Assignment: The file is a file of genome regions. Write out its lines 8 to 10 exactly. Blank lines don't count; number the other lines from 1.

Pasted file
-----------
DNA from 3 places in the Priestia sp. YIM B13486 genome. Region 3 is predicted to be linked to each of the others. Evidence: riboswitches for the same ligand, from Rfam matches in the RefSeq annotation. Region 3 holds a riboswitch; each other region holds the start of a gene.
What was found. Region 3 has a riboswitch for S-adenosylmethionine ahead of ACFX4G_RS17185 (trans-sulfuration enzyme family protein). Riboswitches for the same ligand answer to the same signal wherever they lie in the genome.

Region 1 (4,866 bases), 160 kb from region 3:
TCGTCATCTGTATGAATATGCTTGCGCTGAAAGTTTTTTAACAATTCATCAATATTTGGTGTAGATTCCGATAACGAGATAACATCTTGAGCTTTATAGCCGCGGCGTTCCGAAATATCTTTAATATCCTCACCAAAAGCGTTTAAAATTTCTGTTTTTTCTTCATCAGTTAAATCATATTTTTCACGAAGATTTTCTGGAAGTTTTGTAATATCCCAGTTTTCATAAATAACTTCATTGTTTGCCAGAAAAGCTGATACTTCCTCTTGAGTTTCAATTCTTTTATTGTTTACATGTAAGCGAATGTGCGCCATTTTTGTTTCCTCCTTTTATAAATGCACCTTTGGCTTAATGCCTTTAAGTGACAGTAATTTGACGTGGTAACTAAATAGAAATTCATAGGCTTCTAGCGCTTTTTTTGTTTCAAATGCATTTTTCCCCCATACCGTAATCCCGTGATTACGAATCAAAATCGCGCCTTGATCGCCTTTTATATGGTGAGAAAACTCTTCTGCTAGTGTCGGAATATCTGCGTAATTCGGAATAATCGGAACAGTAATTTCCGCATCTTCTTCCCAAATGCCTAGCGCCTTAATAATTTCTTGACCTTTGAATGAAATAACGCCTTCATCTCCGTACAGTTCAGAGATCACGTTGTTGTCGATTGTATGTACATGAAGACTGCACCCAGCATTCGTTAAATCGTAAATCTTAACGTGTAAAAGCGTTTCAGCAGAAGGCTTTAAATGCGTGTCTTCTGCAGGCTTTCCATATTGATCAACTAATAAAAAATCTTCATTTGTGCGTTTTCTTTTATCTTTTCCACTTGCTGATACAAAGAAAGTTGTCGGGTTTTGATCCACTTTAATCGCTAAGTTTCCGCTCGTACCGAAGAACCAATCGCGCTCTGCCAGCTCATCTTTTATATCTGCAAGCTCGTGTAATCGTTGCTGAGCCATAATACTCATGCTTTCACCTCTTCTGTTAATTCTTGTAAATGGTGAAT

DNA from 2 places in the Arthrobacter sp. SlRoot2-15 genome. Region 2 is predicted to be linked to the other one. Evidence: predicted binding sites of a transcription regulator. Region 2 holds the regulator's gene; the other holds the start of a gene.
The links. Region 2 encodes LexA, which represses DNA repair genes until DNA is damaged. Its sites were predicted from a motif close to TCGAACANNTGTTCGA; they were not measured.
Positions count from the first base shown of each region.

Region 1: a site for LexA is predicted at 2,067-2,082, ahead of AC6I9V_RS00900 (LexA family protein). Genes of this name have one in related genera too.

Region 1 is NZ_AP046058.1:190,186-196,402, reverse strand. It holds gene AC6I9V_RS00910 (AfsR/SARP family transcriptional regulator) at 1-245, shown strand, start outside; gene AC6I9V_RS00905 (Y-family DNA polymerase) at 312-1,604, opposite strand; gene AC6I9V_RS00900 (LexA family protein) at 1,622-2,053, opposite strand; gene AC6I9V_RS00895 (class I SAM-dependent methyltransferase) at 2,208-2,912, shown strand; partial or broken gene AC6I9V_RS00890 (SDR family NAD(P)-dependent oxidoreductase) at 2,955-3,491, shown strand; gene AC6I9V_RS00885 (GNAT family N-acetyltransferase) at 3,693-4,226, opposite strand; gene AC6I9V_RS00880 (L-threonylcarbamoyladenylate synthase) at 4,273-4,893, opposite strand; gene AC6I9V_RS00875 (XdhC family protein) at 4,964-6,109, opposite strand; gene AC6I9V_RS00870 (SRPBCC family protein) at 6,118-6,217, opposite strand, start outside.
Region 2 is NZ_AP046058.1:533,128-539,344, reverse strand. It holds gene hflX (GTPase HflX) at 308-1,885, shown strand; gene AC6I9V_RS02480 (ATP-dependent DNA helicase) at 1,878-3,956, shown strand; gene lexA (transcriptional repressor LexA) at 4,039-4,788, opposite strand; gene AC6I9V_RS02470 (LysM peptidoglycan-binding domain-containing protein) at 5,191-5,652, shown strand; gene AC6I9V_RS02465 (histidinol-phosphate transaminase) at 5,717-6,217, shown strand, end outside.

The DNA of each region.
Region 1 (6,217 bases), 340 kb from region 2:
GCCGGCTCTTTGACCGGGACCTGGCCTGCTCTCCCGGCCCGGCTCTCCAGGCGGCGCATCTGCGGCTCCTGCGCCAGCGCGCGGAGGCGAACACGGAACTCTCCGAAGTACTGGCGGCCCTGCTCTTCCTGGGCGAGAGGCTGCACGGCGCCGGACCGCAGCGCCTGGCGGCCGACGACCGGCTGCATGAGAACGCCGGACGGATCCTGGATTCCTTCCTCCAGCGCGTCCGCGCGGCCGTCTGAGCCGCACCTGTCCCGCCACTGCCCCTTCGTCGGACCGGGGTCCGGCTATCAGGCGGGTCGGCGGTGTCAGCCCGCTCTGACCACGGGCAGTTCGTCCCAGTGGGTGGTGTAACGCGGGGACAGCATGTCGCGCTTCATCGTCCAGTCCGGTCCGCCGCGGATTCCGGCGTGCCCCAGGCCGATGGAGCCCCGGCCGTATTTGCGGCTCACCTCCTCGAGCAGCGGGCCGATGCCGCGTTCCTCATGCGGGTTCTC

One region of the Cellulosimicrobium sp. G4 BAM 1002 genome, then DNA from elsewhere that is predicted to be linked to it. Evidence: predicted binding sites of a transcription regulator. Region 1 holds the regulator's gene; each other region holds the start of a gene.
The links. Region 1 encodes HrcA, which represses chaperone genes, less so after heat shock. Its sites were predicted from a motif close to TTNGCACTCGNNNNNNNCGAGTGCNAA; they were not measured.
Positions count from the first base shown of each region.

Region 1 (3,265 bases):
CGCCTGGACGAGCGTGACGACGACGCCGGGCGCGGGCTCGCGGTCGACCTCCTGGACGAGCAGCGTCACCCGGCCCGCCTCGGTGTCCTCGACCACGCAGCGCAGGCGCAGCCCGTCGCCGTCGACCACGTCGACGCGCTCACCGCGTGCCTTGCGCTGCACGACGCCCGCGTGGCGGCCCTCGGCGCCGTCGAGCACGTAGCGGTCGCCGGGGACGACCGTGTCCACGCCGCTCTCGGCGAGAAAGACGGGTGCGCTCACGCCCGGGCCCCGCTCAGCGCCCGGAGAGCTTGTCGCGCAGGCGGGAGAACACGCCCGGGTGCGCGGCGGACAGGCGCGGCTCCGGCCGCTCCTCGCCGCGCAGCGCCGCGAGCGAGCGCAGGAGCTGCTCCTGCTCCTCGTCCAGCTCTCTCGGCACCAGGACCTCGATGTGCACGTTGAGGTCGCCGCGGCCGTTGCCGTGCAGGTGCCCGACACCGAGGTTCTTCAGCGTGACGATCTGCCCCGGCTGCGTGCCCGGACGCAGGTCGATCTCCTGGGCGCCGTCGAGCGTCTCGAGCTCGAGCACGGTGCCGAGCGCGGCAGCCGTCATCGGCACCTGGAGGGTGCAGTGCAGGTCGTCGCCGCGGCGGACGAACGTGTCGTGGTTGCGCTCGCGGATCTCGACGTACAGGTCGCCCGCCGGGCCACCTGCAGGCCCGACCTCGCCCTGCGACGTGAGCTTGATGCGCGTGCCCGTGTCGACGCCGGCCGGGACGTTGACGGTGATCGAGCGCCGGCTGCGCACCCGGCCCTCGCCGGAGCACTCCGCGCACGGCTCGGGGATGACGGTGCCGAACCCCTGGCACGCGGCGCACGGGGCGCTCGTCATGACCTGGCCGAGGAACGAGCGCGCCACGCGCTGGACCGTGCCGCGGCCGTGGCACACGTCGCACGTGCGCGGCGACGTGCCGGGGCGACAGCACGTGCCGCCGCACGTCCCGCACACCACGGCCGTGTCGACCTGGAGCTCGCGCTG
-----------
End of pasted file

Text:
Region 1: a site for LexA is predicted at 2,067-2,082, ahead of AC6I9V_RS00900 (LexA family protein). Genes of this name have one in related genera too.

Region 1 is NZ_AP046058.1:190,186-196,402, reverse strand. It holds gene AC6I9V_RS00910 (AfsR/SARP family transcriptional regulator) at 1-245, shown strand, start outside; gene AC6I9V_RS00905 (Y-family DNA polymerase) at 312-1,604, opposite strand; gene AC6I9V_RS00900 (LexA family protein) at 1,622-2,053, opposite strand; gene AC6I9V_RS00895 (class I SAM-dependent methyltransferase) at 2,208-2,912, shown strand; partial or broken gene AC6I9V_RS00890 (SDR family NAD(P)-dependent oxidoreductase) at 2,955-3,491, shown strand; gene AC6I9V_RS00885 (GNAT family N-acetyltransferase) at 3,693-4,226, opposite strand; gene AC6I9V_RS00880 (L-threonylcarbamoyladenylate synthase) at 4,273-4,893, opposite strand; gene AC6I9V_RS00875 (XdhC family protein) at 4,964-6,109, opposite strand; gene AC6I9V_RS00870 (SRPBCC family protein) at 6,118-6,217, opposite strand, start outside.
Region 2 is NZ_AP046058.1:533,128-539,344, reverse strand. It holds gene hflX (GTPase HflX) at 308-1,885, shown strand; gene AC6I9V_RS02480 (ATP-dependent DNA helicase) at 1,878-3,956, shown strand; gene lexA (transcriptional repressor LexA) at 4,039-4,788, opposite strand; gene AC6I9V_RS02470 (LysM peptidoglycan-binding domain-containing protein) at 5,191-5,652, shown strand; gene AC6I9V_RS02465 (histidinol-phosphate transaminase) at 5,717-6,217, shown strand, end outside.